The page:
Yes, it royally sucks, but I understand what you’re going through. I was there too.

Do any of these sound familiar?

  • angrily muting skincare ads because you can’t take another false hope
  • planning dinners around restaurants with dim lighting
  • feeling your heart sink when you realize the restaurant your friend picked has fluorescent lighting
  • using alcohol as a coping mechanism
  • avoiding mirrors
  • Sitting with your back to the sun to avoid unwanted comments harsh sunlight inevitably brings
  • hiding behind your hair, never feeling comfortable enough to wear a ponytail
  • making excuses for why you can’t make it to a pool party
  • sleeping in your makeup because you’re not comfortable letting anyone but immediate family see the real you
  • hating Daylight Saving Time not because you lose an hour of precious beauty sleep, but because of the longer days
  • shelling out thousands of dollars on skincare and makeup
  • trying a urine treatment, only to be left feeling devastated and at an all-time low
  • constantly turning your face away
  • developing an anxiety disorder because, no matter how hard you try, you can’t stop caring about what others think
  • feeling inferior to people with clear skin
  • trying to forget about your acne, but you can’t because it physically hurts and it feels like it’s on fire
  • wishing you lived in a country where women are forced to cover their faces
  • despising yourself for even thinking that
  • hearing things like, “Have you tried Proactive?” or “How often do you wash your pillowcase?”
  • biting your lip and answering politely, when all you want to say is, “How often do you ask invasive questions that are none of your damn business?”
  • enduring the judging looks of beauty and skincare consultants
  • dealing with the side effects of acne medications
  • dreading intimacy because it means your partner will touch your face

Acne ruled my life.

I had no more tears to cry.

I felt like I had tried everything.

I was at rock bottom.

I felt hopeless.

Breaking the Cycle

For years, my skin was trying to tell me I had a bigger issue I needed to address. But I ignored all the signs, refused to believe my diet played a huge part, and continued numbing my pain with the pleasure foods that exacerbated my acne. Junk food in particular was my kryptonite.

It was a vicious cycle that took me 15 years to break.

Only within the last year have I been able to take control of my health and cure my acne, and I want to help you take back your life, too!

So here’s exactly what I did:

  • Dairy-free Ketogenic Diet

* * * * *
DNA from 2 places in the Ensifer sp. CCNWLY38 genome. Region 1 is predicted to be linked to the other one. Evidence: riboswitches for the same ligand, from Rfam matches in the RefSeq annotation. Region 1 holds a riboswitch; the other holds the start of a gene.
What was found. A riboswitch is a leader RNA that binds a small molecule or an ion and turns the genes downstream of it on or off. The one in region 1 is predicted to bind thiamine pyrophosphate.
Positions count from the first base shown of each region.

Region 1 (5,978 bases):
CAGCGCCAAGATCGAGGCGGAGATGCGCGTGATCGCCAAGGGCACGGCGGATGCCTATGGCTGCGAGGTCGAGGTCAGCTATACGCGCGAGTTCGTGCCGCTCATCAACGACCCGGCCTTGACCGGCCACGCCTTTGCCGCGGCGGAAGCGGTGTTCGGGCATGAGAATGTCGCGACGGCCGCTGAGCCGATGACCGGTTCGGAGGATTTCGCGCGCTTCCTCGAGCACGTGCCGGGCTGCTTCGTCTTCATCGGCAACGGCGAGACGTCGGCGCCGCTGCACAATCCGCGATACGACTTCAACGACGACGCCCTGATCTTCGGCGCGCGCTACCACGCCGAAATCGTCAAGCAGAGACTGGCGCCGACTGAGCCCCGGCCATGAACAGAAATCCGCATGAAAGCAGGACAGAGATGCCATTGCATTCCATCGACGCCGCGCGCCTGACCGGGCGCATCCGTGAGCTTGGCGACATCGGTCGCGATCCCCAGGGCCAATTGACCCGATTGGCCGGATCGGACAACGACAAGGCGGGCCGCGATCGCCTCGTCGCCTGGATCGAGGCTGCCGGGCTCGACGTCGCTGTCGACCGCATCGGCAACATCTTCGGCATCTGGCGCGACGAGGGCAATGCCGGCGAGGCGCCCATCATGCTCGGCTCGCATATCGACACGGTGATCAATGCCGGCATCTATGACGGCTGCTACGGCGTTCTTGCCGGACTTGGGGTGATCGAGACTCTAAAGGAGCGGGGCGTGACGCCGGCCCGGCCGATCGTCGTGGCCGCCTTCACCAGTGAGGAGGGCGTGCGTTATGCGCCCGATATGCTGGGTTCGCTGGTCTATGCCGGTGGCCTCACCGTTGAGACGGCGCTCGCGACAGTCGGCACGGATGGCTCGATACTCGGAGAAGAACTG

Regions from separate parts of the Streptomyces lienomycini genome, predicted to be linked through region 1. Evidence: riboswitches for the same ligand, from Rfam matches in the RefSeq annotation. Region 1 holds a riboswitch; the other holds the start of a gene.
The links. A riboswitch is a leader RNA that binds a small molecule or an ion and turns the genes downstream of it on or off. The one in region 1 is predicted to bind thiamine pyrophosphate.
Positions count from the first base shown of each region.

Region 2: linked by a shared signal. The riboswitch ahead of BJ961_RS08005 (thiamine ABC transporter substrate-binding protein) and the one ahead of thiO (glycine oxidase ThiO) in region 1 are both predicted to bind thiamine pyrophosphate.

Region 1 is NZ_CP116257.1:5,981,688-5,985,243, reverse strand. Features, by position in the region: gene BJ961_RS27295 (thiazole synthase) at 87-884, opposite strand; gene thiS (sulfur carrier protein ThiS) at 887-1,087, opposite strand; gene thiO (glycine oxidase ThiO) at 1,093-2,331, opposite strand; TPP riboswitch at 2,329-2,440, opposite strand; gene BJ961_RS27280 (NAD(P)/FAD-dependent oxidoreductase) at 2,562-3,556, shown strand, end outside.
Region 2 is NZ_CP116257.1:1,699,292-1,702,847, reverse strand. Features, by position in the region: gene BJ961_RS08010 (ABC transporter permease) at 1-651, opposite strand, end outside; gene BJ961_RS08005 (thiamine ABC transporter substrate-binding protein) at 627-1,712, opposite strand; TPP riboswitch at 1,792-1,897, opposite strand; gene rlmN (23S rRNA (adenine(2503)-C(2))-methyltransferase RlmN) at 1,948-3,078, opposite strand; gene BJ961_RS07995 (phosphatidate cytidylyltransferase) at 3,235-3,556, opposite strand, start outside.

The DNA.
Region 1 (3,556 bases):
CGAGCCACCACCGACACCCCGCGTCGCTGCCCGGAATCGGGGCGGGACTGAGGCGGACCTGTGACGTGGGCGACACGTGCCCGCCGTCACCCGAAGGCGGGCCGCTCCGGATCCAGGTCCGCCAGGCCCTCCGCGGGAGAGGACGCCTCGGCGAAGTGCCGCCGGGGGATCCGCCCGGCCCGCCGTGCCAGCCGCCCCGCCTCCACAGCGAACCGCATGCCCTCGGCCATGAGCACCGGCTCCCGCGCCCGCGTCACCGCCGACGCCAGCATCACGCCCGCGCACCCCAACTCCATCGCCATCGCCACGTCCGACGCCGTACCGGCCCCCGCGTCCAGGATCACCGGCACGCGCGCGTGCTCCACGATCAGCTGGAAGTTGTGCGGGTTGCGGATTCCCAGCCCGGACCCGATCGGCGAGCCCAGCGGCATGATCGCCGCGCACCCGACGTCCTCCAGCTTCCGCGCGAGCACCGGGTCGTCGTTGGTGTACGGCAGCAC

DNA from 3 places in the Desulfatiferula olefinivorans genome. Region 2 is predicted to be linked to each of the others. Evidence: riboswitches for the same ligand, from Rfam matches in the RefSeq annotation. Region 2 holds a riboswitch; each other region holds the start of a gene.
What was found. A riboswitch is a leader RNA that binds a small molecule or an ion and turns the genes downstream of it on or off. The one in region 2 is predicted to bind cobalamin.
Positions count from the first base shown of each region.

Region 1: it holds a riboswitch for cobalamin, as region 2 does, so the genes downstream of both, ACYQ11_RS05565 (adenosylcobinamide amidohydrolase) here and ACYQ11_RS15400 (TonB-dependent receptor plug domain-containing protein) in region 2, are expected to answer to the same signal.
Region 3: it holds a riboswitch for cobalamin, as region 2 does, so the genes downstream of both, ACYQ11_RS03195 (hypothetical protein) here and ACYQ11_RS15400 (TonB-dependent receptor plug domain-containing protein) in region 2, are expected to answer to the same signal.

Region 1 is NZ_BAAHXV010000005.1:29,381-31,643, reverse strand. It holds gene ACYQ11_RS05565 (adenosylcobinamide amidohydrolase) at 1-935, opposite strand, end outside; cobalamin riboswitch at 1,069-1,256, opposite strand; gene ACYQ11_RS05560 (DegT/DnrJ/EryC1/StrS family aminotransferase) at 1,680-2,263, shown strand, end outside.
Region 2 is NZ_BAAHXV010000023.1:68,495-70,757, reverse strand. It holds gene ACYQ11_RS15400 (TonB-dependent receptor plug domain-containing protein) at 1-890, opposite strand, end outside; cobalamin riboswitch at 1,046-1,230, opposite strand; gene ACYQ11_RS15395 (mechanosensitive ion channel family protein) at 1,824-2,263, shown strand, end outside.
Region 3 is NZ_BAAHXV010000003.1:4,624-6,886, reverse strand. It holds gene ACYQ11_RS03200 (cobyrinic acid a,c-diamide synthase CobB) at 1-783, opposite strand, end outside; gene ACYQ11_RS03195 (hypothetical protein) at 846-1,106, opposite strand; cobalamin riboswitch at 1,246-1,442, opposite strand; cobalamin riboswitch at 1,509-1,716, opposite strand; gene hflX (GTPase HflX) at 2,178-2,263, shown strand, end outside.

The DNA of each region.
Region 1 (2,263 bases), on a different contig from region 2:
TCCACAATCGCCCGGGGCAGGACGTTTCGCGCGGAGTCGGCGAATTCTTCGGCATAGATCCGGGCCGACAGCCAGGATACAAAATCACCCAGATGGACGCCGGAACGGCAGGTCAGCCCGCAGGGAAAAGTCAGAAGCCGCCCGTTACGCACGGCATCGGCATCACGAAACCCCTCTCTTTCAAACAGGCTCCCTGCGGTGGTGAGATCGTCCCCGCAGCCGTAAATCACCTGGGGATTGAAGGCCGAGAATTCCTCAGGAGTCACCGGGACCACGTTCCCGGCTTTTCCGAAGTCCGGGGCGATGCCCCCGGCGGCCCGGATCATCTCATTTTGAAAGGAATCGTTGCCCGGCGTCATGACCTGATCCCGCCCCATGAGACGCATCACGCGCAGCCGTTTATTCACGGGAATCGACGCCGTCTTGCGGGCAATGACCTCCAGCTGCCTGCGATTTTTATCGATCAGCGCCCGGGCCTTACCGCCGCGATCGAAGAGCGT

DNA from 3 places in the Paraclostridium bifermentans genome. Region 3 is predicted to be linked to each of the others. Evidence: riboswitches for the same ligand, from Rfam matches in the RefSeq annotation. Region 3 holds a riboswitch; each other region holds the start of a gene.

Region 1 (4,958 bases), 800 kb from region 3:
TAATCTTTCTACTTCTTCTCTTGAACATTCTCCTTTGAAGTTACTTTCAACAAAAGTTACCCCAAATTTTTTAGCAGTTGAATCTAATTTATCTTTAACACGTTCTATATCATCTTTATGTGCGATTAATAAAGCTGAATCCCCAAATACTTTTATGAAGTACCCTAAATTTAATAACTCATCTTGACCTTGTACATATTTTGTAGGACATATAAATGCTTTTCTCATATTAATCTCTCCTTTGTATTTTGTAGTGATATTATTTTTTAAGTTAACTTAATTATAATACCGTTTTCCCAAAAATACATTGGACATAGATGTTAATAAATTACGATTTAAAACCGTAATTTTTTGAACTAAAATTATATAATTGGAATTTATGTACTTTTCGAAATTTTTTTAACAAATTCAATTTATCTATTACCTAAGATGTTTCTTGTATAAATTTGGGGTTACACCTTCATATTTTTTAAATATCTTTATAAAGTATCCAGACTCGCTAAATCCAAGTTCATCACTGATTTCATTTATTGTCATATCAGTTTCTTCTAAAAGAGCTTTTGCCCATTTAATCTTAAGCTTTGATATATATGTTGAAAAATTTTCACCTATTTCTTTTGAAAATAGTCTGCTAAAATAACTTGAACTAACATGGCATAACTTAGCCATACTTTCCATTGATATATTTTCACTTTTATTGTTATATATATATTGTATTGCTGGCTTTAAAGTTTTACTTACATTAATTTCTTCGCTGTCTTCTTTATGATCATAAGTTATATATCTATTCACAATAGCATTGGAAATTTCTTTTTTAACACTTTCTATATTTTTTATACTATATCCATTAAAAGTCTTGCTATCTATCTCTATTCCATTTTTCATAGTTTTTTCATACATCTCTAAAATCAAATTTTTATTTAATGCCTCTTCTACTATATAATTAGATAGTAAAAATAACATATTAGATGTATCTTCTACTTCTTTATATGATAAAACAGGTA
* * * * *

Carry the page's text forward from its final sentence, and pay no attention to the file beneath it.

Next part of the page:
• Feeding your body foods that are nourishing, not inflammation-inducing, is the first step to ending this nightmare.
  • Intermittent Fasting
  • Giving your body time to heal by practicing intermittent fasting is essential to clearing up your acne.
  • Manage Stress Levels
  • It blows my mind how many minutes of the day I was under extreme stress, my thoughts racing a mile a minute.

I know it probably feels damn near impossible currently, but find ways to manage your daily stress, and make time for things that relax you.

  • Get Rid of Toxic People

I had some really great moments I remember fondly, but somehow those traumatic moments and toxic people always stand out the most. Plus, in an effort to block out the bad, I lost a lot of the good. Don’t do what I did. Surround yourself with people who will encourage and support you, and say sayonara to those who don’t.

  • Love Yourself

As much as it sucked, acne helped me realize I had a deeper issue: poor self-esteem. I would wear makeup to hide my “flaws,” not to feel pretty. And it didn’t even matter that I had suitors; I didn’t believe them anyway. In my mind, I was hideous, and no one would ever love the real me.

But against all odds, I finally allowed myself to be loved by a wonderful man who strived every day to help me see the beauty he saw. Unfortunately, I still struggled to see past my own insecurities. I felt like no one understood my pain, not even him, and I reflexively starting pushing him away. I nearly lost an amazing guy because of my inability to love myself.

Again, don’t do what I did.

Love yourself.

“You are perfect. To think anything less is as pointless as a river thinking that it’s got too many curves, or that it moves too slowly, or that its rapids are too rapid. Says who? You’re on a journey with no defined beginning, middle, or end. There are no wrong twists and turns. There is just being. And your job is to be as you as you can be. This is why you’re here. To shy away from who you truly are would leave the world you-less. You are the only you there is and ever will be. I repeat, you are the only you there is and ever will be. Do not deny the world its one and only chance to bask in your brilliance.” — Jen Sincero